and


and
and/or
is a formula indicating that the items connected by it can be taken either together or as alternatives. Its principal uses are in legal and other formal documents (These ratios indicated that the changes in the order of crystallinity were similar to those with the water content and/or dehydration and temperature for gelatinization among and/

• or within cultivars —Annals of Botany, BrE 2001)

and in logic (The best philosophy…embodies a picture of the world and/

• or a set of values —E. Craig, 2002).

In general use the effect can be ungainly:

• Stalin, characteristically insensitive to Western public opinion and/or relying on the political ambiguity of these phrases in the existing context, signed it —Cambridge Review, 1959.

A more comfortable way of expressing the same idea is to use ‘X or Y or both’, and in some cases ‘or’ by itself will do.
————————
and
1. The simplest-looking words are often among the most complicated in use, and and is no exception. The normal function of and is to join words, phrases, and sentences: John and Mary are brother and sister / They dealt with the matter quickly and efficiently / an acute and wary sense of the ordinary. In some cases it links parallel words that form a fixed expression that cannot normally be reversed (fish and chips, ☒ chips and fish; first and foremost, ☒ foremost and first; Romeo and Juliet, ☒ Juliet and Romeo).
2. For guidance on grammatical agreement in sentences with subjects containing and (e.g. Fish and chips is/are my favourite meal), see agreement.
3. And is often omitted for contextual effects of various kinds, especially between sequences of descriptive adjectives which can be separated by commas or simply by spaces

• (The teeming jerry-built dun-coloured traffic-ridden deafening city —Penelope Lively, 1987).

4. There is a persistent belief that it is wrong to begin a sentence with And, but the practice will be found in literature from Anglo-Saxon times onwards, especially as an aid to continuity in narrative and dialogue. The OED provides examples from the 9c to the 19c, including one from Shakespeare's King John: Arthur. Must you with hot Irons, burne out both mine eyes? Hubert. Young boy, I must. Arthur. And will you? Hubert. And I will. It is also used for other rhetorical purposes, especially to denote surprise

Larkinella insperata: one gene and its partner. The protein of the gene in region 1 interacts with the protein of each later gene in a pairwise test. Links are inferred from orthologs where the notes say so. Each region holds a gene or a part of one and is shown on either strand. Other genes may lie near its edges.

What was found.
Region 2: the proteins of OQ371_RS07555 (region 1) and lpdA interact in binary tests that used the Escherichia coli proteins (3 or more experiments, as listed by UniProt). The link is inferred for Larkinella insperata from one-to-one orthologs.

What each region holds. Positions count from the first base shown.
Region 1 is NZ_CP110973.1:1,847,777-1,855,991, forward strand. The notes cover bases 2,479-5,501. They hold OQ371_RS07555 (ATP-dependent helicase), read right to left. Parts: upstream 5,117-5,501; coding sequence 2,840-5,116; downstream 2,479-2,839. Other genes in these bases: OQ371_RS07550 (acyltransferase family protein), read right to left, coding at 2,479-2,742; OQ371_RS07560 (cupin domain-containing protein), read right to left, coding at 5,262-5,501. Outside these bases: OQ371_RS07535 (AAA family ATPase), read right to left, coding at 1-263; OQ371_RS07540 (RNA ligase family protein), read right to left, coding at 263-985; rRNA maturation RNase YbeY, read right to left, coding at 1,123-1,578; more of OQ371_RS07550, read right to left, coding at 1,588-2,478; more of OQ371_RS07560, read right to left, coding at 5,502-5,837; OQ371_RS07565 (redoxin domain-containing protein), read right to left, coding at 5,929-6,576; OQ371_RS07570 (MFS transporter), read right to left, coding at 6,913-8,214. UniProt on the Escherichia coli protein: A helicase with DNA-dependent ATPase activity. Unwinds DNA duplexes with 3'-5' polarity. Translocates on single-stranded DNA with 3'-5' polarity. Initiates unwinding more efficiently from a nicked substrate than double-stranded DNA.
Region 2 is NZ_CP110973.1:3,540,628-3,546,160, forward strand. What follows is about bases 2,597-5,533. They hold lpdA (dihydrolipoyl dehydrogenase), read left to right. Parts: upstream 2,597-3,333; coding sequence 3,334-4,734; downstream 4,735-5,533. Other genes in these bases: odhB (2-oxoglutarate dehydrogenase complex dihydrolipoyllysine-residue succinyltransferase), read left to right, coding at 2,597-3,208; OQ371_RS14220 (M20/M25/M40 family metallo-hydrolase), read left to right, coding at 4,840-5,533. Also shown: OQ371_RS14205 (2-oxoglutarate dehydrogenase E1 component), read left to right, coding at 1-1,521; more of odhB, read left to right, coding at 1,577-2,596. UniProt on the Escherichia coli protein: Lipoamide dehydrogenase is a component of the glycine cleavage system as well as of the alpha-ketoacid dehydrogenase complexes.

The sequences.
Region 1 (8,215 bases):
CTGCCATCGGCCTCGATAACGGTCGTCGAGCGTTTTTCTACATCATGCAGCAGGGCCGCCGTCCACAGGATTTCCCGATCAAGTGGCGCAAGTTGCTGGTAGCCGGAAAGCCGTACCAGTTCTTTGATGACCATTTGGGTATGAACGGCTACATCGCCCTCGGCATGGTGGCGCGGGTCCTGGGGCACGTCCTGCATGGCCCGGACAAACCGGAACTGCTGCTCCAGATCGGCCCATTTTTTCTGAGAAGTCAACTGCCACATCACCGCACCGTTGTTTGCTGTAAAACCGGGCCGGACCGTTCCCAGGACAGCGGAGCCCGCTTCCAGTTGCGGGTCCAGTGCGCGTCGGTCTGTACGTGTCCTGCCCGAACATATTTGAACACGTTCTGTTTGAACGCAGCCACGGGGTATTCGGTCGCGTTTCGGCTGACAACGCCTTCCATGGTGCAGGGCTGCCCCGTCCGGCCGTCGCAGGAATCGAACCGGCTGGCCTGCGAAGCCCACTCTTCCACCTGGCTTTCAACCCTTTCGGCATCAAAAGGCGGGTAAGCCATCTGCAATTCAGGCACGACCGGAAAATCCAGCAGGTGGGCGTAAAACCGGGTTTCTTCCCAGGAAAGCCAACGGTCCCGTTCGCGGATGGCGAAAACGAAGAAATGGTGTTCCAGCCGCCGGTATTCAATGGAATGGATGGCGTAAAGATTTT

• (O John! and you have seen him! And are you really going? —1884 in OED)

and sometimes just to introduce an improvised afterthought

• (I'm going to swim. And don't you dare watch —G. Butler, 1983).

It is however poor style to separate short statements into separate sentences when no special effect is needed: I opened the door and I looked into the room / ☒ I opened the door. And I looked into the room.
5. And all is a well-established tag added to the end of a statement, as in

• Isn't it amazing? He has a Ph.D. and all —J. Shute, 1992.

With the nominal meaning ‘also, besides, in addition’, the use has origins in dialect, as can be seen from the material from many regions given in the English Dialect Dictionary (often written in special ways, e.g. ano', an'-all, an' a'). In many of the examples it seems to lack any perceptible lexical meaning and to be just a rhythmical device to eke out a sentence.
6. And also has special uses, to show progression (faster and faster), cause and effect (do that and I'll send you to bed), duration (they ran and ran), a large number or quantity (miles and miles), and addition (four and four are eight), purpose (where and replaces to: Try and come tomorrow). See also try and.
7. Another special use, recorded in the OED from the 16c, is to express ‘a difference of quality between things of the same name or class’, as in W. S. Gilbert's lines from The Gondoliers (1889): Well, as to that, of course there are kings and kings. When I say I detest kings I mean I detest bad kings. To this we may add some modern examples:

• There are ways to steal and there are ways to steal —New Yorker, 1988

• There is homelessness and homelessness.…The sort of homelessness which means despair is quite different from the sort that means adventure —Times, 1991.


Modern English usage. 2014.

Look at other dictionaries:

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